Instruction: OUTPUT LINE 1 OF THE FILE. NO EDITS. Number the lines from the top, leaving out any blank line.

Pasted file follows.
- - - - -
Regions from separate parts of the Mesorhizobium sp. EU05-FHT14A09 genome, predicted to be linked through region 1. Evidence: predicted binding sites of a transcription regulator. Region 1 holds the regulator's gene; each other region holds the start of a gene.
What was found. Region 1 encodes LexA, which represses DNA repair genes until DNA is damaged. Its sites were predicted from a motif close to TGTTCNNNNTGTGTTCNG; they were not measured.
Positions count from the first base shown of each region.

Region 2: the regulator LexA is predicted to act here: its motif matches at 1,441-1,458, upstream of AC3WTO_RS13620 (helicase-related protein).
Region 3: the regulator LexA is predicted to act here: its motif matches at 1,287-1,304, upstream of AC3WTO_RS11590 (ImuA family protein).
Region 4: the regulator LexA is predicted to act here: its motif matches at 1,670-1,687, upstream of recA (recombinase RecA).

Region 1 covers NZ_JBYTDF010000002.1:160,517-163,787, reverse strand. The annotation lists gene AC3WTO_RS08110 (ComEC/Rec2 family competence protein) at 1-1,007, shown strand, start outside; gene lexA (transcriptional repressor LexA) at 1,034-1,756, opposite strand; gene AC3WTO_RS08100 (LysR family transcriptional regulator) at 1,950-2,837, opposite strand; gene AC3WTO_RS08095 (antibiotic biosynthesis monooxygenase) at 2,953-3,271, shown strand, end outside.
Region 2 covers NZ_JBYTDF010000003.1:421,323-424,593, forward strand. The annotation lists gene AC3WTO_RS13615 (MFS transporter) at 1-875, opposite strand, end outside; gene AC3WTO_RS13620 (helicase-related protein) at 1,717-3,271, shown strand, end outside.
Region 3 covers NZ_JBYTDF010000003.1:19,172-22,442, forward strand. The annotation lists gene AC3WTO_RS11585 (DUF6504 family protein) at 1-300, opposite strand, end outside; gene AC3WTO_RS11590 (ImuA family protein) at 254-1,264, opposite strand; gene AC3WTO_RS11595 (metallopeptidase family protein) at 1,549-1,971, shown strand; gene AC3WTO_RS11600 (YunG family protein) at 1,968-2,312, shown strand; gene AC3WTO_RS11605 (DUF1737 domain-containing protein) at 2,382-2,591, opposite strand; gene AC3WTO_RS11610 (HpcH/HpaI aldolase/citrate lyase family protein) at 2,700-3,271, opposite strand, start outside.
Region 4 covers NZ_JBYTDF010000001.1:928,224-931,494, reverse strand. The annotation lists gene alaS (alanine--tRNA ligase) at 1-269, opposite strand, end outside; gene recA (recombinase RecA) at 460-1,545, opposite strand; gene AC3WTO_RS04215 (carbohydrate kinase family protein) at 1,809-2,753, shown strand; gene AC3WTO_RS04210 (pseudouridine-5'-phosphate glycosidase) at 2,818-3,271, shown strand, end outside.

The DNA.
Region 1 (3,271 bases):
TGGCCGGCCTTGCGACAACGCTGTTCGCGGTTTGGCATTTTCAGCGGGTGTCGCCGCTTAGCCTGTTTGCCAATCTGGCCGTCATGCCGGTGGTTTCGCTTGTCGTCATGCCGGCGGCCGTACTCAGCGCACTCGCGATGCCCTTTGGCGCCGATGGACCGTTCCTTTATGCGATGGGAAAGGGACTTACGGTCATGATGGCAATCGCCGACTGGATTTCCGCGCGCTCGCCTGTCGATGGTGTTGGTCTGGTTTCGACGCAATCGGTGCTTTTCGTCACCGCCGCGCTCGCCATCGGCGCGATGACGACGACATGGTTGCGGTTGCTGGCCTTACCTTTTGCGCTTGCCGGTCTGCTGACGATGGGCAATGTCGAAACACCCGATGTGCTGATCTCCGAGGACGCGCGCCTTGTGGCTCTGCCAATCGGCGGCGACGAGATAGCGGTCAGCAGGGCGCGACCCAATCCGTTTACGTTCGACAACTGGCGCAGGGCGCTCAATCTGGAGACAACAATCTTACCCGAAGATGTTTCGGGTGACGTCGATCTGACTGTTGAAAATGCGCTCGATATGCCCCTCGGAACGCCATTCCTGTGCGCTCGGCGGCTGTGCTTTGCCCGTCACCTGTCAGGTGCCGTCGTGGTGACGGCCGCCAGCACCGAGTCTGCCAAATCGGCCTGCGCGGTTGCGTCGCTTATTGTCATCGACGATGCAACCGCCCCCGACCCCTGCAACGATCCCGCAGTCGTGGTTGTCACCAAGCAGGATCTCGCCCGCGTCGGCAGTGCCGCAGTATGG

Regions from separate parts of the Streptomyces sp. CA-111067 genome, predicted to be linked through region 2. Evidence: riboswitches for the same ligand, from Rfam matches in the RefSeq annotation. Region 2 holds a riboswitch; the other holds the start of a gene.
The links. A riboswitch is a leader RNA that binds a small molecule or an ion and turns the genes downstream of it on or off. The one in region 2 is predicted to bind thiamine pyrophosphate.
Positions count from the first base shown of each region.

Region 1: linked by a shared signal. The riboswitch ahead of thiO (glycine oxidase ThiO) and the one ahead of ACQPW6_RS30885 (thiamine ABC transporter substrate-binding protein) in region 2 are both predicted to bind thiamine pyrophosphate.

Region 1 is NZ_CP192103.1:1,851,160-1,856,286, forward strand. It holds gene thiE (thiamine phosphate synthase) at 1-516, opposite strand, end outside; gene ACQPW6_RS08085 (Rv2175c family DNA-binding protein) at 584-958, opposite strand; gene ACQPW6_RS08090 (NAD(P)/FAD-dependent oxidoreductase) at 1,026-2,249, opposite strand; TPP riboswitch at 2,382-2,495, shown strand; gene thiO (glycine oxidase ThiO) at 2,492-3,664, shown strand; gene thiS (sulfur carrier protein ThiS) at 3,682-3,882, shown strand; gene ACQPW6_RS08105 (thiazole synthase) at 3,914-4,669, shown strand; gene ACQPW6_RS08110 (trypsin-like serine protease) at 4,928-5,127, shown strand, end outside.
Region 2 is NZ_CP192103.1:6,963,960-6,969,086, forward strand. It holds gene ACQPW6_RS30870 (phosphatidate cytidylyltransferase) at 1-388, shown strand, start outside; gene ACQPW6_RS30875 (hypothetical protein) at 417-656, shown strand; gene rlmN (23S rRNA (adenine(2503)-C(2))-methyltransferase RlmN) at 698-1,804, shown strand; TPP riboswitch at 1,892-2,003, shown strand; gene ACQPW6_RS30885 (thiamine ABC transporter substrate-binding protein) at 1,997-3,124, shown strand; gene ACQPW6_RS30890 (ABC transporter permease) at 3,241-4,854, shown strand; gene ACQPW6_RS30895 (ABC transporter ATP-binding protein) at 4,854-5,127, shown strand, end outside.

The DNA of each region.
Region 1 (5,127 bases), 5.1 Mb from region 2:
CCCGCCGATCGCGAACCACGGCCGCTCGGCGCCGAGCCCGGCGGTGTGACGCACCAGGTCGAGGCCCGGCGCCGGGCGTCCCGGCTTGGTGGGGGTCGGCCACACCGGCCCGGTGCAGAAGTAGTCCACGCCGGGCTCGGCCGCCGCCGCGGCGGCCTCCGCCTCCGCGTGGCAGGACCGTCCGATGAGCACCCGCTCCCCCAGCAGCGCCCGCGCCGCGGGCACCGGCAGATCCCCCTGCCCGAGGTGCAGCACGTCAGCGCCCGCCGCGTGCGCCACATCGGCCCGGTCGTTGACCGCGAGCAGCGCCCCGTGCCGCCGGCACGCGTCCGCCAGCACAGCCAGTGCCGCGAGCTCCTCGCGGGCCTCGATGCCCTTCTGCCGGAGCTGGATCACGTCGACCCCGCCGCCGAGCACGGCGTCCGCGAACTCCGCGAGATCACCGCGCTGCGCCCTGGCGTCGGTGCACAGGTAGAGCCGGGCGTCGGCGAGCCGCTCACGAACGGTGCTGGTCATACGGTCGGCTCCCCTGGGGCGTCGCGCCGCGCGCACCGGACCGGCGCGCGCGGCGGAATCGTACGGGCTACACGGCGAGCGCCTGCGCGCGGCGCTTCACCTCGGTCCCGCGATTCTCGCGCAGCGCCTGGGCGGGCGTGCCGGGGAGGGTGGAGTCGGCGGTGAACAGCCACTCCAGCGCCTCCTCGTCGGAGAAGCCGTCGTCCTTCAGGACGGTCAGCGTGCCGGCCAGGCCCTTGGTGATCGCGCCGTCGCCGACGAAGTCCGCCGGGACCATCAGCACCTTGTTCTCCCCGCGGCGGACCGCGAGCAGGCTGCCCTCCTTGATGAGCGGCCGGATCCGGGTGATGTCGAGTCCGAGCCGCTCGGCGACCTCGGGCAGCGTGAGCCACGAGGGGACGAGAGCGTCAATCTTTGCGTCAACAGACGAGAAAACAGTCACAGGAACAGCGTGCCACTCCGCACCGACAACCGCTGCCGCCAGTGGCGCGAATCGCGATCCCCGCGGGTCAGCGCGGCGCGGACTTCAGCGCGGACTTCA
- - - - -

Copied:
Regions from separate parts of the Mesorhizobium sp. EU05-FHT14A09 genome, predicted to be linked through region 1. Evidence: predicted binding sites of a transcription regulator. Region 1 holds the regulator's gene; each other region holds the start of a gene.